Revisiting My Thesis

August 23, 2011

Twenty-two years ago this very day, I was defending my master’s thesis. And it wasn’t even the highlight of the week.  It is sometimes hard to believe it now, but once upon a time I was a graduate research assistant at the University of Arkansas in Human Development and Family Studies working under the leadership of Dr. Dennis Papini a psychologist specializing in adolescence and family.  Because I had worked with 4-H youth, in homes for disturbed youth and runaway shelters it was a perfect study course to give me an academic basis and expertise to pair with practical skills. I loved working with teenagers and still do. While some people are perfectly happy in a preschool room or with kindergartener, I would much prefer a room full of teenagers. The world has changed a lot in the 22 years since I completed graduate school.  I would say the impact of technology is the biggest change.  For example, when I went to graduate school, few of us had our own computers. We spent hours in the UA computer lab or in my case, my major professor’s office until all hours of the night working on research.  Most research was done in the library and you needed a ton of change for all the copies you had to make.  Lots of trees went down in the making of my thesis.  I love school and could be a professional student.  I love to learn, and I loved the challenging discussions with other students and professors brought about in the graduate school arena. I loved the diversity of thought in my fellow students about a broad range of topics. I loved most of the professors. I loved the camaraderie we built in our little corner of the world.  I also met my husband during graduate school.  So that was just a little more hot fudge on my sundae!

In the twenty-two years since I graduated with my master’s and in the almost 30 years of working with families, I have seen a lot of changes.  As I mentioned most notably I believe is the impact of technology.  Some for the good and some not so much. For example the need for people to text continuously even when they are guests in the home of someone they have just met. This recently happened to me and is only one of the many examples I could give.  There isn’t room here to discss the benefit of technology for those with disablities so we’ll take that up another day. I have also seen something that hasn’t changed but first for the change.  The biggee: many moms can’t be members of my “old-fashioned mom’s club.”  I still believe that girl’s lingerie should not hang out nor should their body parts. I don’t mind dressing down for church but out of respect people should dress appropriately in a house of worship.   Most eleven-year olds do not need or deserve a cell phone.  Ten, eleven and twelve are way too young for girls to be wearing make-up especially eye liner (which is usually crooked) and heavily colored eye shadows.  Boys shouldn’t be in girl’s rooms. Girls shouldn’t be in boy’s rooms. Period.  That’s a good start.  Wanna join?

My own daughter is way too indulged and lives in a diva world that I could have only dreamed of. She will never be able to fathom a telephone party line and dial up phone – though she has seen one because my parent’s still have one in their bedroom.  She doesn’t understand that our family ate out twice a year maybe and that was when we stopped at the Frozen Delight on our way home from a ball game.  There was not a McDonalds in Searcy back hen.  Our entertainment was school sports and my dad’s fast pitch softball. We saw movies one time. There were no VCRs or DVDs or iPods or iTouchs.  We rarely had soft drinks in our home.  Neither does Rachel but that is a choice we make for health reasons. At my house it was because we didn’t have the money for it.  We weren’t deprived. It was just life. Rachel reaps the benefits and detriments of being an only child and of being born to parents who were older and hopefully a little more stable when she came along.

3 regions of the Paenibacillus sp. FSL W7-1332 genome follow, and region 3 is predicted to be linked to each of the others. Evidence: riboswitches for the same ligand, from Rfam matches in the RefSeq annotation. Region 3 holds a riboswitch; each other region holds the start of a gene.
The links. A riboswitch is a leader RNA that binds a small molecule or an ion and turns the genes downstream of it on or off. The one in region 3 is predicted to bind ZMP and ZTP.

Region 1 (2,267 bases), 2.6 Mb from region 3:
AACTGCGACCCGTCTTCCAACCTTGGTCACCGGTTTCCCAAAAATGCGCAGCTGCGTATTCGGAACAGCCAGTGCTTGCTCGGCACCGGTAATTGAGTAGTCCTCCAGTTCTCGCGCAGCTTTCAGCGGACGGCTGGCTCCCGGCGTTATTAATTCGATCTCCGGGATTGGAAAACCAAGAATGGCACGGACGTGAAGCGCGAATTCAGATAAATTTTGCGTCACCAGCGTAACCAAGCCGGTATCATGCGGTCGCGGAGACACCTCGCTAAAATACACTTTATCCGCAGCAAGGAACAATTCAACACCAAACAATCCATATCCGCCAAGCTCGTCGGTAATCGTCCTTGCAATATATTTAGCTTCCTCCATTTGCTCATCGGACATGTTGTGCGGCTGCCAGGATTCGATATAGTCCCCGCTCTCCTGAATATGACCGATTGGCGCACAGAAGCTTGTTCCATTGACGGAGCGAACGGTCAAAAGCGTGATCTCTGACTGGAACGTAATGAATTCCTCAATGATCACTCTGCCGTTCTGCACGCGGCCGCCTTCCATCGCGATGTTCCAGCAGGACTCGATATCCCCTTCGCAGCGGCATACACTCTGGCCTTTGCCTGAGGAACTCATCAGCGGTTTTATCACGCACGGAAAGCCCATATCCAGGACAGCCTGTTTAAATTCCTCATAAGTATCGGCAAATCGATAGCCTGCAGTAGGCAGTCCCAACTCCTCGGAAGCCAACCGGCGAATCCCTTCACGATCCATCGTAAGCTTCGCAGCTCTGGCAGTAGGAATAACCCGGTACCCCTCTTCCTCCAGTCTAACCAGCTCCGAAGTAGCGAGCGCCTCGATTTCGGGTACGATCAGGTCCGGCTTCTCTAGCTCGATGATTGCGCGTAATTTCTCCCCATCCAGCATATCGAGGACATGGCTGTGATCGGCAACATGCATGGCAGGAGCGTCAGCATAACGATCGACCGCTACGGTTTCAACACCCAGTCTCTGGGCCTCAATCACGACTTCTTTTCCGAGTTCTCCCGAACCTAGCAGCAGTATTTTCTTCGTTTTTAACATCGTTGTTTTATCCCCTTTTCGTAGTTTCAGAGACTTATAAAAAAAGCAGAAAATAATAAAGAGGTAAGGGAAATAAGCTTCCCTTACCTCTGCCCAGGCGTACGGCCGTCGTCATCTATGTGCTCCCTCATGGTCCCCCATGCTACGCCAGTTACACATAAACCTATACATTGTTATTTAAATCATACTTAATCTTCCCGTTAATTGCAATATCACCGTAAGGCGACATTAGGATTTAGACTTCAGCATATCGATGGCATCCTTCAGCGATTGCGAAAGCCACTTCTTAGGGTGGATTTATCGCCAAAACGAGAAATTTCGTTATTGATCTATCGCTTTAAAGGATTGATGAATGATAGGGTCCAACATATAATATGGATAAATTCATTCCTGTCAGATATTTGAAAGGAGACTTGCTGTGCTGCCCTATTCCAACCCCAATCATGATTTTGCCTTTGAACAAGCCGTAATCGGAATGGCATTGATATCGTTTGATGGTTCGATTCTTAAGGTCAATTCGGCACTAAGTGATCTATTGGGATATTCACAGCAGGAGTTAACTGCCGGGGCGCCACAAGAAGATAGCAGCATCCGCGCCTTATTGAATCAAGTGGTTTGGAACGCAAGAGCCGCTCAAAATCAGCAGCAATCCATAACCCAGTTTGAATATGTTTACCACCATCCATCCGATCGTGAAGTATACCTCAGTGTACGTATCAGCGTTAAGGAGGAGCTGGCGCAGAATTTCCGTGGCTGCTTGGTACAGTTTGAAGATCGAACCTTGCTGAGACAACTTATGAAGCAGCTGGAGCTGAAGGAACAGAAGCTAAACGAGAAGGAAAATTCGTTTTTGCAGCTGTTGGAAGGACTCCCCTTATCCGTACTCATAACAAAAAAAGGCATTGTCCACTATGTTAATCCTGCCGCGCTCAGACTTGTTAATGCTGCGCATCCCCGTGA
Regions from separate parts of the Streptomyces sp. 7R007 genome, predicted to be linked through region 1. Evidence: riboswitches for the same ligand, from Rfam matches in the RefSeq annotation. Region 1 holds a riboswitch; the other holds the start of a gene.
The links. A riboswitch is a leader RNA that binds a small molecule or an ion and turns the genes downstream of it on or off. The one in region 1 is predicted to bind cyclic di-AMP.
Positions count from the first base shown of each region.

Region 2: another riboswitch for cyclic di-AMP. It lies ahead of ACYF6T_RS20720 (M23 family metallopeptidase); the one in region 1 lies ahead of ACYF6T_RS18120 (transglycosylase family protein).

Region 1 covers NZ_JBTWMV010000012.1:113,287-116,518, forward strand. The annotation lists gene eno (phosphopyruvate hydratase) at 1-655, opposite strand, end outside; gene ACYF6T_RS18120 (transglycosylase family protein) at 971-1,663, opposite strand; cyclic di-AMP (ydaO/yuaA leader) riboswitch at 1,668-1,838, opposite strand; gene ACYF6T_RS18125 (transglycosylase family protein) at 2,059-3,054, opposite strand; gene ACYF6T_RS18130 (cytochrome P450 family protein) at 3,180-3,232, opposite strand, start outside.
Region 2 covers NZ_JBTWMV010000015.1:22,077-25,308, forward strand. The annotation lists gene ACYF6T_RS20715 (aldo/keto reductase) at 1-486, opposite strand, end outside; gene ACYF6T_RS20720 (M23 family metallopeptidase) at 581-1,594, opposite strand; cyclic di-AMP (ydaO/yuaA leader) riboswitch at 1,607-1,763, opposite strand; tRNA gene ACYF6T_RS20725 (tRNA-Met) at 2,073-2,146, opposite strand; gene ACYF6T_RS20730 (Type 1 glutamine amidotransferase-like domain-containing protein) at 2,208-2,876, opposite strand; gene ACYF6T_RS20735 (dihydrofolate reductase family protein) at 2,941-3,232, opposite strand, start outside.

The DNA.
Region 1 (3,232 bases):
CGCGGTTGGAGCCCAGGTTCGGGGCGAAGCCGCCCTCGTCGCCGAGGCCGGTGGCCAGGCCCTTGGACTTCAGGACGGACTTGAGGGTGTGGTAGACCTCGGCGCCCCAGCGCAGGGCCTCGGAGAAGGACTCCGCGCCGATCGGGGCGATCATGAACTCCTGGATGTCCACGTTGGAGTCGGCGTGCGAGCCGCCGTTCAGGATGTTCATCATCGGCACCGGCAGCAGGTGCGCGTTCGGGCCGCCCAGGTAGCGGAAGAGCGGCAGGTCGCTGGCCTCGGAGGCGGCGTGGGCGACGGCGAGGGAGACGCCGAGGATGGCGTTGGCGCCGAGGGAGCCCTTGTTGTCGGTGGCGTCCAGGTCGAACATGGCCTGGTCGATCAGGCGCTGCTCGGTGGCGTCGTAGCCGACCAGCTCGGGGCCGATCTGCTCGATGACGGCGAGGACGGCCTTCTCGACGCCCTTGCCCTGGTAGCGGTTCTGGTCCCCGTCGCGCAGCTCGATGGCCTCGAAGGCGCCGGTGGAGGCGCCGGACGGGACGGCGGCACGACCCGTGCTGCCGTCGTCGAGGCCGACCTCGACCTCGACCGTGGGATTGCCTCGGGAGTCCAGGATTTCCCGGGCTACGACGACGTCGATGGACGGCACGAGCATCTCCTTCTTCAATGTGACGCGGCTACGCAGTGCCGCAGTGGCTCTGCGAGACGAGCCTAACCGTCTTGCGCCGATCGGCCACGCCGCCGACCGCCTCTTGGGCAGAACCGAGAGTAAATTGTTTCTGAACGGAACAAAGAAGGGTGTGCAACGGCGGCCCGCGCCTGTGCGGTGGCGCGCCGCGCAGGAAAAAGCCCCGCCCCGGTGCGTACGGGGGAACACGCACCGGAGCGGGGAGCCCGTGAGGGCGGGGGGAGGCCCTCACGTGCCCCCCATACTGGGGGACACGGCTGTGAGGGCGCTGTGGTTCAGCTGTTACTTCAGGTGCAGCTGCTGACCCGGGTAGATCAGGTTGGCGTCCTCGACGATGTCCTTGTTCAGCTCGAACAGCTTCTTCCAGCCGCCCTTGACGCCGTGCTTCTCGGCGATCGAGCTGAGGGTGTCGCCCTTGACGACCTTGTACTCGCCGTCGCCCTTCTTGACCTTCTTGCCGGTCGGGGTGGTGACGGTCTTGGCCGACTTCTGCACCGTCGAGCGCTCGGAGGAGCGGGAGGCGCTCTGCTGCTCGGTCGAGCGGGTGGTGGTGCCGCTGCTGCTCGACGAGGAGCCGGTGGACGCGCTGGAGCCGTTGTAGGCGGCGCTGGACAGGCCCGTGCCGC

This is what I believe has not changed:  the results of my thesis.  My thesis (Perceptions of Family Functioning in Sexually Active Adolescent Females Who Are and Are Not Pregnant) revealed nothing new. It revealed what most research related to assessments of family functioning has been revealing forever.  It revealed that adolescents who are most likely to have participated in problem behaviors come from families who have very permissive or very stringent parenting styles. Families with no parameters or expectations and families who are very rigid.  Skewed a little higher for the most permissive families. The most well adjusted adolescents perceived their families as loving but with expectations, goals, and boundaries.  Most well adjusted does not equate to never participates in a problem behavior though.  It does equate to employing the ability to cope and work through issues when they do arise.  This is what the research says, but I know that this is also what I have observed in a very practical way in my work with youth and families over these many years. So I guess my thesis was worthwhile after all.

These are just a few of sassysoutherngal’s thoughts on this August day.

“Loving discipline encourages a child to respect other people and live as a responsible, constructive citizen.” Dr. James Dobson.


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